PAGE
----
In the Name...
There's a story told of the day when St. Peter and Jesus popped down to earth to play some golf, and, as they were going along, Jesus was faced with a difficult shot across a water obstacle. Gauging the situation, he said, "Tiger Woods used a nine-iron for this and it went right in the hole." So, he took the club and hit the ball. It arched beautifully and landed right in the middle of the water. Undeterred, he walked out across the water, retrieved the ball, again said, "I know Tiger Woods used his nine-iron" and swung. The ball arched beautifully and, again, landed right in the middle of the water. A bystander, watching Jesus walk across the water, went up to Peter and said, "Wow! Does that guy think he's Jesus?" "No.", Peter replied, "He is Jesus. He thinks he's Tiger Woods."
Who do you think you are? That's what this morning's Gospel dialogue is all about. The reputation of John the Baptist has grown to the point that the Sanhedrin send out a fact-finding mission to confront him with that very question, "Who are you?" And the answer they get does nothing to put their minds at ease. John is shaking up things. He's leading what amounts to a full blown religious revival. He asks people to publicly confess their sins in a washing ceremony to symbolize a new attitude to life, and people are flocking to him in droves. But he says, he is not the Messiah, nor Elijah, nor a great prophet like Isaiah. He is a voice announcing that God is near, entreating us to cleanse ourselves and prepare for the One who is greater than he. One, whom he won't name. All he will say is that the One is already among you and you do not recognize him.
The Jews of Jesus' time could not recognize him as the Messiah because they all had grand ideas on what their Messiah would be like. Some said the Messiah would be a mighty war-chief leading ever-victorious armies - the son of an important, noble family. Others said he would be an avenging angel who would descend from the heavens in majesty and destroy all of Israel's enemies with lightning. So, when Jesus showed up, born of a woman like everybody else, and in obscure family circumstances, they could not recognize him. He was too ordinary, too unimpressive.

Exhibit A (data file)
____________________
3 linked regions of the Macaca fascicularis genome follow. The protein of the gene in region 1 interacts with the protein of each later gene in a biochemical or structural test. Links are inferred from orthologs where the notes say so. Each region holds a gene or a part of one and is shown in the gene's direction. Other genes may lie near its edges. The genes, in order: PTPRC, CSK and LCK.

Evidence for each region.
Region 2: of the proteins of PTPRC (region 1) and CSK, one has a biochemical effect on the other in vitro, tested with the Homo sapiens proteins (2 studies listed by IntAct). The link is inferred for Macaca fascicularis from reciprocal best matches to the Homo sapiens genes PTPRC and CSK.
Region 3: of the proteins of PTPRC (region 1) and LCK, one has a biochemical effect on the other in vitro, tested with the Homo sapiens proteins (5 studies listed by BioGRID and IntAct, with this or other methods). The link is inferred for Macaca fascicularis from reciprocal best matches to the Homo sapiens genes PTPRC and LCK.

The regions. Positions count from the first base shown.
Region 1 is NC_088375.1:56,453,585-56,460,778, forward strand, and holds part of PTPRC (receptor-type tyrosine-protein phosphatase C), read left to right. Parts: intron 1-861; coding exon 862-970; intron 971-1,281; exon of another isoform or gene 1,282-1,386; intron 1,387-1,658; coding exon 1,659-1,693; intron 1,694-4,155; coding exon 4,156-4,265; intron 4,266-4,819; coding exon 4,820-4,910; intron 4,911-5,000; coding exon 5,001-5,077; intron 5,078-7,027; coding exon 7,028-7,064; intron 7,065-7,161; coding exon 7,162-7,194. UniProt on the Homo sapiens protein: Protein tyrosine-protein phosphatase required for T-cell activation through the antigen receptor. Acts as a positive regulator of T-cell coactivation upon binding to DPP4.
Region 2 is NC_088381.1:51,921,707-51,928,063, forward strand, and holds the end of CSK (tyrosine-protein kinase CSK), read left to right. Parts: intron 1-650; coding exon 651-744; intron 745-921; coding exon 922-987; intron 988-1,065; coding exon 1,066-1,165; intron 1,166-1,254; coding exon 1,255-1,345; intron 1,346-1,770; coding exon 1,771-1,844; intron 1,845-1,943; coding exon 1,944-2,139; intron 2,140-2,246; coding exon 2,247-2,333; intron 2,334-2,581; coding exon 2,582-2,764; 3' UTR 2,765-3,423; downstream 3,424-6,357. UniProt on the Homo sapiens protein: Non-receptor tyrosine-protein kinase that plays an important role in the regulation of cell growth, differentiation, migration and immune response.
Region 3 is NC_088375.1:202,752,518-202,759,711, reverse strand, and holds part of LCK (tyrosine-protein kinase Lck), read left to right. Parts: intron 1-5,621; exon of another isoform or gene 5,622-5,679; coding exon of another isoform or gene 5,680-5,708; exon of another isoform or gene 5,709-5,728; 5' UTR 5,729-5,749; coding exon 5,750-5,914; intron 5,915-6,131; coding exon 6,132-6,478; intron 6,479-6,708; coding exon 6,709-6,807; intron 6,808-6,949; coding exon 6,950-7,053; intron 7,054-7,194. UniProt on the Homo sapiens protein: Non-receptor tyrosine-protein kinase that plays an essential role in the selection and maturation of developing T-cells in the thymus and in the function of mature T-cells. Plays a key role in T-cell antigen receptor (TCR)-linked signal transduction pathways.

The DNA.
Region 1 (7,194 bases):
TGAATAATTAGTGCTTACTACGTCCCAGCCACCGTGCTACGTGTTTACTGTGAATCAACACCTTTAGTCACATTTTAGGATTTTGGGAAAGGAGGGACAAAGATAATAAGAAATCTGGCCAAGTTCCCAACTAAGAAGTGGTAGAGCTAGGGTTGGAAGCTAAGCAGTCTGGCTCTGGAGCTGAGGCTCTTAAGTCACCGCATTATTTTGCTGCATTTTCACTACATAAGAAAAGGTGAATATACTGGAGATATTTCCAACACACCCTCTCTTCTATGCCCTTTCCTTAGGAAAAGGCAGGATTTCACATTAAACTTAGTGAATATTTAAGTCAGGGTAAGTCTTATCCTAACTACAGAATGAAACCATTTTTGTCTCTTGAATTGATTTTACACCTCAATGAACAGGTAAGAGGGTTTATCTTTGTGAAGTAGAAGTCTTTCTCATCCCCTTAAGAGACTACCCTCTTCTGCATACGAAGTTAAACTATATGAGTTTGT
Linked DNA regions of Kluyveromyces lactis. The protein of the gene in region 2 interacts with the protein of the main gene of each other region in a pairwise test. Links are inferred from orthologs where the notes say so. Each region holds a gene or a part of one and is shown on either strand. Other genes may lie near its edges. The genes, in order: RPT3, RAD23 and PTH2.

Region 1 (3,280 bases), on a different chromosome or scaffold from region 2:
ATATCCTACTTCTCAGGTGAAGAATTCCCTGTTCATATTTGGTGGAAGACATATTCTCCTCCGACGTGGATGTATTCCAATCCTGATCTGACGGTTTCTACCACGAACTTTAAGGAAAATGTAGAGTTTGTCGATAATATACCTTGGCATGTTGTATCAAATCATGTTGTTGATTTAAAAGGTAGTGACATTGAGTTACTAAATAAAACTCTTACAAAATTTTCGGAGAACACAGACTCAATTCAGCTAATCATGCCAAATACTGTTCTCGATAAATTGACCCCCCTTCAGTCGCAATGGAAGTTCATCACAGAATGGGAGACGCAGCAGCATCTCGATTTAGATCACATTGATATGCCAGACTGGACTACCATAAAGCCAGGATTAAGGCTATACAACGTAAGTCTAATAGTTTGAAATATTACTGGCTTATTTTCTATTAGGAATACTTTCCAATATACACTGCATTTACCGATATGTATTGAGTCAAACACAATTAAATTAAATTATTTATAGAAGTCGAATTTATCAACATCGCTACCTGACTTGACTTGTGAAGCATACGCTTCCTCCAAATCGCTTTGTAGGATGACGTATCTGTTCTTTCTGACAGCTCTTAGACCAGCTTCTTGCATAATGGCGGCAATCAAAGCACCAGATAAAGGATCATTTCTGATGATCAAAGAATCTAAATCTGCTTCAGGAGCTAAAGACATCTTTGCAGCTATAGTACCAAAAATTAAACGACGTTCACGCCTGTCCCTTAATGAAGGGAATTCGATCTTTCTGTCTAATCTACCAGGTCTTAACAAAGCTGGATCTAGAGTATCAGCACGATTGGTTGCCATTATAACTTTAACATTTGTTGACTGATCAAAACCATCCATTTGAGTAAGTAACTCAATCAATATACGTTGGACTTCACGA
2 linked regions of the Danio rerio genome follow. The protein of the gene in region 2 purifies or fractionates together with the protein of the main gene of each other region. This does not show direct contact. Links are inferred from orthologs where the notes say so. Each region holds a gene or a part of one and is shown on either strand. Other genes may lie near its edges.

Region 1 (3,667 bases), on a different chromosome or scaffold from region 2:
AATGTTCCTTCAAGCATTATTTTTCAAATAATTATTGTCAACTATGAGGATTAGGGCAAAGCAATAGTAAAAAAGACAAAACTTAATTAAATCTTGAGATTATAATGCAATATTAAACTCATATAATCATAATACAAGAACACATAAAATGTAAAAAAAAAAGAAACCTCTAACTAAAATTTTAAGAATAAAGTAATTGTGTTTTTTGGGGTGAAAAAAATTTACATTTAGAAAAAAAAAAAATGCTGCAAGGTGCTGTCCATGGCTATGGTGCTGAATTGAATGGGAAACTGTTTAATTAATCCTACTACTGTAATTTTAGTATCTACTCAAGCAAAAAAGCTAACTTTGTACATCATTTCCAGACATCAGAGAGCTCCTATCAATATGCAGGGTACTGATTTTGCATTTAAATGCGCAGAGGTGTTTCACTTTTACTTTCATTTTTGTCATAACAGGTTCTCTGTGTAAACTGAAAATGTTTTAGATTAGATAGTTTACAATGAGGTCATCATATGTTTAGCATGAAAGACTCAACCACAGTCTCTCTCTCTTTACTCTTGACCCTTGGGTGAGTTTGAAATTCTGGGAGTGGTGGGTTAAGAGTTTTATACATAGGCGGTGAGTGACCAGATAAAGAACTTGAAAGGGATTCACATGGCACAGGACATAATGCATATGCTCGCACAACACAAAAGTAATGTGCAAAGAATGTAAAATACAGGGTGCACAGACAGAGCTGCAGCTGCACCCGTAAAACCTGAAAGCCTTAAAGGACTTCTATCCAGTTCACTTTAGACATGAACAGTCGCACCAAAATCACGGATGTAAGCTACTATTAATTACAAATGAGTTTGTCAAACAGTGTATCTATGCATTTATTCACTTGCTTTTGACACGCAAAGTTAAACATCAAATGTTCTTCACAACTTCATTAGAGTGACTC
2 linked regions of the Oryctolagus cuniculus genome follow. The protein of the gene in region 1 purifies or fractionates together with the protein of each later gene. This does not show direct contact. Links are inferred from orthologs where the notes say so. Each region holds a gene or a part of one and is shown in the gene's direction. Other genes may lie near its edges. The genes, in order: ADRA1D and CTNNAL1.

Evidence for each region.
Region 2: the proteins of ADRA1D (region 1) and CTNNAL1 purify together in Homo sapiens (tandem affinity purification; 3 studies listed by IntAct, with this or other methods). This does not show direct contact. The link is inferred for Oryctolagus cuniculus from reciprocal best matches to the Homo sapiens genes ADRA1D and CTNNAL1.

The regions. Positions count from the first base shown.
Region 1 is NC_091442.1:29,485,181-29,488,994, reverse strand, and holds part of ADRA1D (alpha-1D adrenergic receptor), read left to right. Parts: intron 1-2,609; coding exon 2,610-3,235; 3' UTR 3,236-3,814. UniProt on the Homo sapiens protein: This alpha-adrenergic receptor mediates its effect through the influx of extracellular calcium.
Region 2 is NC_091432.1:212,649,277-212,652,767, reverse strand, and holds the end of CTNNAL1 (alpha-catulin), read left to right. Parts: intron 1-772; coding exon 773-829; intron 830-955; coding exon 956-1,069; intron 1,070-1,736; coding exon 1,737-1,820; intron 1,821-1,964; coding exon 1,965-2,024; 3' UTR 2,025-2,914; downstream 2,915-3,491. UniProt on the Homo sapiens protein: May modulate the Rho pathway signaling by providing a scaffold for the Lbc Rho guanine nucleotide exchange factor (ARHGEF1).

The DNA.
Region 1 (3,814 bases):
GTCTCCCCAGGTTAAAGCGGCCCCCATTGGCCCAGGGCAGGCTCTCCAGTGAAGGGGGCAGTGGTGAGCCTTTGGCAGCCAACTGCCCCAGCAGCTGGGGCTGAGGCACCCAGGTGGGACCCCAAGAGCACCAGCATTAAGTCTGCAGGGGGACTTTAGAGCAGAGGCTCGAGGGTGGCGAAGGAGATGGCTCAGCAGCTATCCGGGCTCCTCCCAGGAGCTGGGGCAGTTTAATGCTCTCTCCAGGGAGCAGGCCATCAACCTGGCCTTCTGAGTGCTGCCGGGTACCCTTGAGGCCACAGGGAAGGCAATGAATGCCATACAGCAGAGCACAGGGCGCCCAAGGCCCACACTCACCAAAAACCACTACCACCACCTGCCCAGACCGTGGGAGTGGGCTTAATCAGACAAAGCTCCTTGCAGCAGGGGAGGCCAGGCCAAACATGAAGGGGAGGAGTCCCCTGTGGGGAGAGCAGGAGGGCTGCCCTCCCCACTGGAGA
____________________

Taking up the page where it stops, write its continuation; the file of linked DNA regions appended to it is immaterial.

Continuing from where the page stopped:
Advent is a time we prepare for the coming of the Lord, his coming to us sacramentally at Christmas, his coming to us individually at the end of our lives, and his coming to us collectively at the end of time. But suppose we were told that the Christ for whom we are waiting is already here. What difference would that make to us?
Once upon a time, a monastery was going through a crisis. Several monks had died, some had left, no new candidates joined them, and people were no longer coming for retreats and spiritual counsel as they had in former times. The few monks who remained were becoming old, depressed, and rancorous in their relationships with one another. Then, the abbot heard about a holy man, a hermit, living alone far out in the woods and decided to consult him. He went and told the hermit how the community had dwindled and was now a shadow of its former self. The hermit listened thoughtfully, prayed, and revealed to the abbot that he had learned a secret. One of the monks, now living in his monastery, was actually Christ in disguise, but living in such a way that no one could recognize him.